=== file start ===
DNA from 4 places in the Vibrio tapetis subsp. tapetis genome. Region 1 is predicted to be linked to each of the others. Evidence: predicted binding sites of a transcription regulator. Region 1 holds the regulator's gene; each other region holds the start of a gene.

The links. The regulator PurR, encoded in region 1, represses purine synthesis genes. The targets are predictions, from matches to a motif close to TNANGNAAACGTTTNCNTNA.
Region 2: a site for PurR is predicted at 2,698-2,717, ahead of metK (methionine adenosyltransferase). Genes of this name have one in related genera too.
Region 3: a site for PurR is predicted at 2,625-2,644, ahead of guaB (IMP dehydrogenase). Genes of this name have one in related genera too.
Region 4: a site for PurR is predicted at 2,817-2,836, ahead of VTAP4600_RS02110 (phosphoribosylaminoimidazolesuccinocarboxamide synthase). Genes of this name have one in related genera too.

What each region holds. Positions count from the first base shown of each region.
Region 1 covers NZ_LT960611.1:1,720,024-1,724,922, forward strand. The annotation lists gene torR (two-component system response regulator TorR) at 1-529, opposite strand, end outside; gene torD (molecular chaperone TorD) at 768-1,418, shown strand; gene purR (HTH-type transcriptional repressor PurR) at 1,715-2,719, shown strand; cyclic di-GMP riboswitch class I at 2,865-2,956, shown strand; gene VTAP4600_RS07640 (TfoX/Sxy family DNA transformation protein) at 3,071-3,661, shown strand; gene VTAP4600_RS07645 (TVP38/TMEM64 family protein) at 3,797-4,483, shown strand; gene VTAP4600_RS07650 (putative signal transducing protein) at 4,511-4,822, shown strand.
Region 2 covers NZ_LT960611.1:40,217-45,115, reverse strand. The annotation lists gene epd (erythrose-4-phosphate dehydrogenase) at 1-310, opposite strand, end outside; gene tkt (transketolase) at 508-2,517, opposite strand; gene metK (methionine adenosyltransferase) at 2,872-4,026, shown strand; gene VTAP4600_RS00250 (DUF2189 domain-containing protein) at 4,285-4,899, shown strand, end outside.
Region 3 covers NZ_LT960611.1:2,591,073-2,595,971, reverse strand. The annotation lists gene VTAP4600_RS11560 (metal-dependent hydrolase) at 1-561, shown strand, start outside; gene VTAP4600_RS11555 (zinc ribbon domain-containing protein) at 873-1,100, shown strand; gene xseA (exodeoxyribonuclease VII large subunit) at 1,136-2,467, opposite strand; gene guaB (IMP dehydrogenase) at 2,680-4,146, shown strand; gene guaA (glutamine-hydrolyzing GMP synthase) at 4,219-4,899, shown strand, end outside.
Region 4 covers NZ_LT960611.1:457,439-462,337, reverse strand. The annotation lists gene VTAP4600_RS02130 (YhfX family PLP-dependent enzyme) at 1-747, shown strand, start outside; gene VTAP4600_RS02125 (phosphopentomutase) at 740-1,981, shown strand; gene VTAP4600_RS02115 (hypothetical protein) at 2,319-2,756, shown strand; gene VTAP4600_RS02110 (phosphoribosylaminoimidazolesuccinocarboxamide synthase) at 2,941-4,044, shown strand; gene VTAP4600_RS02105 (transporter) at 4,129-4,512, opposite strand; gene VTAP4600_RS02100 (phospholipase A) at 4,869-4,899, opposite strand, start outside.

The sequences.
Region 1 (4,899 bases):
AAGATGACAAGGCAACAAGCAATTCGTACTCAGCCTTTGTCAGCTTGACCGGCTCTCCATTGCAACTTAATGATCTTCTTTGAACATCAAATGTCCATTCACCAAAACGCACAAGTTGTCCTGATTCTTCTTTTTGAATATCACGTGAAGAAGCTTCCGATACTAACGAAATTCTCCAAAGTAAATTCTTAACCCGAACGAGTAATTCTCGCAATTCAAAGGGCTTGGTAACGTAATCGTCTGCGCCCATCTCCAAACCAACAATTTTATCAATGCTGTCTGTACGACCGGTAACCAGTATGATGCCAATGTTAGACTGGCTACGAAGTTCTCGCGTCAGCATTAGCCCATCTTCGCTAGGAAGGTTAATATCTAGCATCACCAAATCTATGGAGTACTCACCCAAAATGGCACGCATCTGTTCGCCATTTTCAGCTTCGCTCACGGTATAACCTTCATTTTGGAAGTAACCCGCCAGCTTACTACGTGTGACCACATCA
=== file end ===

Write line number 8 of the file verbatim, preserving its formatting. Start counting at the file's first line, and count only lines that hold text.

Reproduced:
Region 2 covers NZ_LT960611.1:40,217-45,115, reverse strand. The annotation lists gene epd (erythrose-4-phosphate dehydrogenase) at 1-310, opposite strand, end outside; gene tkt (transketolase) at 508-2,517, opposite strand; gene metK (methionine adenosyltransferase) at 2,872-4,026, shown strand; gene VTAP4600_RS00250 (DUF2189 domain-containing protein) at 4,285-4,899, shown strand, end outside.